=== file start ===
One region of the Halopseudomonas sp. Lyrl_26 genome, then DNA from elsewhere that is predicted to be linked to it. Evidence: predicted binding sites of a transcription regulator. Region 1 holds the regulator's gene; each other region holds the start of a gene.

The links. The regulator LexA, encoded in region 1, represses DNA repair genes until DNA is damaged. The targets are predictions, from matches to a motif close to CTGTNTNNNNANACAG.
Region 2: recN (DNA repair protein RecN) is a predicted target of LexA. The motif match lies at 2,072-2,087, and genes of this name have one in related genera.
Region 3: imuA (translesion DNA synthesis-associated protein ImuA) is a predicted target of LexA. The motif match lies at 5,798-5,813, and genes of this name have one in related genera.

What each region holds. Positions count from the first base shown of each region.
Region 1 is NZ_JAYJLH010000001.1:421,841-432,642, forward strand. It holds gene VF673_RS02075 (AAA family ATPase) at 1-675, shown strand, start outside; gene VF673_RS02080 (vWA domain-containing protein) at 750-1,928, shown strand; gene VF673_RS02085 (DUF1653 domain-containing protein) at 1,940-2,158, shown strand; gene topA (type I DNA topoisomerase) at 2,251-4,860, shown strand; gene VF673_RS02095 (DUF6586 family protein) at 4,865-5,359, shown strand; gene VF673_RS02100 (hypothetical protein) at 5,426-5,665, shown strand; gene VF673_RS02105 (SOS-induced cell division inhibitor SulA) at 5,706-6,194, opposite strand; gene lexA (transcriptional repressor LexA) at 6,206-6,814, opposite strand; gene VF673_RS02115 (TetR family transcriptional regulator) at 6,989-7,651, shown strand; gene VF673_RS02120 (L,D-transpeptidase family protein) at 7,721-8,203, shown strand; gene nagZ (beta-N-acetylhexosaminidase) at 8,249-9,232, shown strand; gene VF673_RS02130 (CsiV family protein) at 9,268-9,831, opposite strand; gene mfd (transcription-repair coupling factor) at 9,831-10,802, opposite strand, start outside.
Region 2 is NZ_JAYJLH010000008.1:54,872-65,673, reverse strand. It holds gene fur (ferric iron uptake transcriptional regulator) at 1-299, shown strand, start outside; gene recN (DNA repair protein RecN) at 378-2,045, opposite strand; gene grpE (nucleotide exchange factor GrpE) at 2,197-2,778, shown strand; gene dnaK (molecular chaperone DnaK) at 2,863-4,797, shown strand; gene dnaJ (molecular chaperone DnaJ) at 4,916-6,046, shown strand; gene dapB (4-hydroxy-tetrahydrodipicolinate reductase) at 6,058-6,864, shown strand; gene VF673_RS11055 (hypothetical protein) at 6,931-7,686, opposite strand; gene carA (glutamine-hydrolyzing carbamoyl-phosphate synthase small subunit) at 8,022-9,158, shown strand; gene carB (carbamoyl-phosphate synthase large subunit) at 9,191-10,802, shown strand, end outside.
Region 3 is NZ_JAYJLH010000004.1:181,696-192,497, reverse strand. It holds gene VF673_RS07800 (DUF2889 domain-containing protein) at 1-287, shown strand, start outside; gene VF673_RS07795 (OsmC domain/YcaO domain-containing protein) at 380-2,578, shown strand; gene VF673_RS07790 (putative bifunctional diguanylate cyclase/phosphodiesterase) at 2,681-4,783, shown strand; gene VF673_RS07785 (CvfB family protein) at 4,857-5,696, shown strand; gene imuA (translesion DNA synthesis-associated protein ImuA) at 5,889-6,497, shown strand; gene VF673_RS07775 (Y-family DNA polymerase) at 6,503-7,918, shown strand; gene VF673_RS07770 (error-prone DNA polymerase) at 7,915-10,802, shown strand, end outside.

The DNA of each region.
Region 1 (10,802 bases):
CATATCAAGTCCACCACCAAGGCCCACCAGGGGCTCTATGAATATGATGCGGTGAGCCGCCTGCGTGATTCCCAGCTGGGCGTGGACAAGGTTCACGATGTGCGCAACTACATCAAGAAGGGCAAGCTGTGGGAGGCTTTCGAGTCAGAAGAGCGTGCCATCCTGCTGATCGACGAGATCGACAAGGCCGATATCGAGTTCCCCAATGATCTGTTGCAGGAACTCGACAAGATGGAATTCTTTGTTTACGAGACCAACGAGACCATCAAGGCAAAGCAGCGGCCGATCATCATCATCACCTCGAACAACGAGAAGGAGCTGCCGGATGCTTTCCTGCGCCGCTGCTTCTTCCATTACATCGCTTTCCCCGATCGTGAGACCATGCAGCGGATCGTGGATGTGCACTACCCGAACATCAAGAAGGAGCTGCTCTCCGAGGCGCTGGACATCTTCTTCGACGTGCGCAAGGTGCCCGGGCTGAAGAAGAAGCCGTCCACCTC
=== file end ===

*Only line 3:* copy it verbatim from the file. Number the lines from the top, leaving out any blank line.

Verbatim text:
Region 2: recN (DNA repair protein RecN) is a predicted target of LexA. The motif match lies at 2,072-2,087, and genes of this name have one in related genera.